Thursday, June 11, 2009

Fishing with Mike on Wednesday, 06-10-09

The fishing has been slow since the weekend. A good buddy and his friend only landed three smallmouth yesterday during a full day of fishing. Quite frustrating... But a major front went through yesterday with T-storms. We even had a tornado watch in effect most of the evening.

Mike Burton and I decided to hit the water at daybreak. I picked him up at his home around 5:00 a.m. and we made it on the water by 5:45 a.m. The air temp was 64 degrees and the water temp was 70.4 degrees. A small creek was pouring muddy water down past the ramp, but the rest of the river looked fine.

We headed north and fished a nice grassy island. We both tossed topwaters... Buzzbait and Tiny Torpedo. I had smallie pull the buzzbait under, but she didn't hook up. I followed with a tube. After three casts, I hooked into a nice 16.5" bass.

We fished four different and distinct areas and found smallies on all but one. Quite a few smaller fish (10-14" bass) were caught in and around the grass which was surrounding this rocky grass island. We were quite pleased after landing a dozen within an hour and a half.

We were extremely pleased with the amount of 12" bass we caught today. It's a very good sign.

Our largest smallie of the day was a nice and healthy 17.25".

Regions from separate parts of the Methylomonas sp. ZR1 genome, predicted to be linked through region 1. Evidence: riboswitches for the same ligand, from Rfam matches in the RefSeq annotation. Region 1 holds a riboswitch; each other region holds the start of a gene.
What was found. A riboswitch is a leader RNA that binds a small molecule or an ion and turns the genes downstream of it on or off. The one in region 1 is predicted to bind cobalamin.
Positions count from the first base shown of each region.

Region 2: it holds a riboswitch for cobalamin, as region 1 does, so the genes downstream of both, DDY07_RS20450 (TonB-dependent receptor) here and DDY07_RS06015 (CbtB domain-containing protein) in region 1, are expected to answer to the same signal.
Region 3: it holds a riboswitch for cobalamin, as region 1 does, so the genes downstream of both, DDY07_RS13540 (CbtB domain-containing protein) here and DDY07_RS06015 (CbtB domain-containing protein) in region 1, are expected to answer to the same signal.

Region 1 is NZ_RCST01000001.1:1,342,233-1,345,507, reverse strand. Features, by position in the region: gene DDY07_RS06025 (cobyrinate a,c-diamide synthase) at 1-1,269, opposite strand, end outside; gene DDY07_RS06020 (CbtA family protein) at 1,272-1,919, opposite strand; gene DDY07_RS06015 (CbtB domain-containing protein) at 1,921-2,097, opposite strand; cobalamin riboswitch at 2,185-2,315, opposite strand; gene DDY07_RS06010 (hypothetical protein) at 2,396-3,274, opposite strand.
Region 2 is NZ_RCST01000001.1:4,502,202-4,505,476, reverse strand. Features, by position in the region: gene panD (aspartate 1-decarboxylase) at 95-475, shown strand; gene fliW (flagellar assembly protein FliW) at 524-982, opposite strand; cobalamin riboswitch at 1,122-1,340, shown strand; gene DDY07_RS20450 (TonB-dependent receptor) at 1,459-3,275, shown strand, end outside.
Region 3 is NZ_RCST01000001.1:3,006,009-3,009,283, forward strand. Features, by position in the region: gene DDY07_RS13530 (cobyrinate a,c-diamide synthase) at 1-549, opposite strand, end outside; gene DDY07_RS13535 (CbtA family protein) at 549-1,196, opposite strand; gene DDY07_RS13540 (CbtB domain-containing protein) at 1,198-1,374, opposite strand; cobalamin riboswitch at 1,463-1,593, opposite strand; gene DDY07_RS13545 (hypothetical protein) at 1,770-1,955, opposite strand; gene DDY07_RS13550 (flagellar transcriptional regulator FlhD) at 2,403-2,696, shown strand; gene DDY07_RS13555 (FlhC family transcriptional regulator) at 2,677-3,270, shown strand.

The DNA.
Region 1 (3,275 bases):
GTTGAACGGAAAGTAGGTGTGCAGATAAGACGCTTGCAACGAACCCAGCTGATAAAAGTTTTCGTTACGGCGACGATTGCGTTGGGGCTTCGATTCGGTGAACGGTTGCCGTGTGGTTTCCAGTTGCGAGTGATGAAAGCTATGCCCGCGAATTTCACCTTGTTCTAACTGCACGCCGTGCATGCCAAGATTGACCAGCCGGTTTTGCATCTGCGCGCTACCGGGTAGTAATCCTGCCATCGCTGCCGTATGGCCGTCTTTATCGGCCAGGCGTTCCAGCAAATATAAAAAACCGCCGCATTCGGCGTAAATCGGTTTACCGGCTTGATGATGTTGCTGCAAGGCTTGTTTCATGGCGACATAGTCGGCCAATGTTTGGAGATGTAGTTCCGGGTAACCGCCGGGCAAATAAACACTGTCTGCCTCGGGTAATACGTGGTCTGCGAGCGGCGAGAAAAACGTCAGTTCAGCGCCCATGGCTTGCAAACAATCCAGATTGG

The water temp continually rose throughout the day and was at 71.5 degrees by our departure at 1:45 p.m. We had mostly cloudy skies with an occasional period or two of bright sunshine. Towards the end of our trip, the haze had settled back in and the storm clouds were building. It took me about an hour to drive home and once I arrived in the driveway, I could hear the thunder of an approaching storm.

Today's lures: Buzzbait, Ting Torpedo, Tubes (most productive), Magic Stick, crankbaits, and spinnerbaits.

The tubes were fished rather slow and most bites came on the bottom. we did have a couple hit the tubes on the retrieve. We thought that maybe the fish would chase more today after seeing them attack a swimming tube, but that didn't hold true.

Saw two bald eagles today. One was an immature. It's nice seeing the eagles returning all up and down the Susquehanna River Basin. It wasn't too long ago when DDT was doing a number on the egg shells and we were losing so many.

We also had a bunch of crayfish grabbing on to our tubes today and hanging on for dear life. We weren't sure if they were the Rusty Cray(?). We saved a very large crayfish from certain death. Mike pulled up some braided line that was left on the bottom and wrapped in that line was a huge crayfish. It already had lost on of it's claws and the second was wrapped tightly in the braided line. Mike performed a claw-ectomy and the crayfish scurried off to live another day. Without his claws, it's anyone's guest how long it will survive. Depending on temps, diet, and age, it may take a few molts before he regenerates his claws. The warmer the water, the younger the crayfish, and the amount of food source available will determine how often it will molt.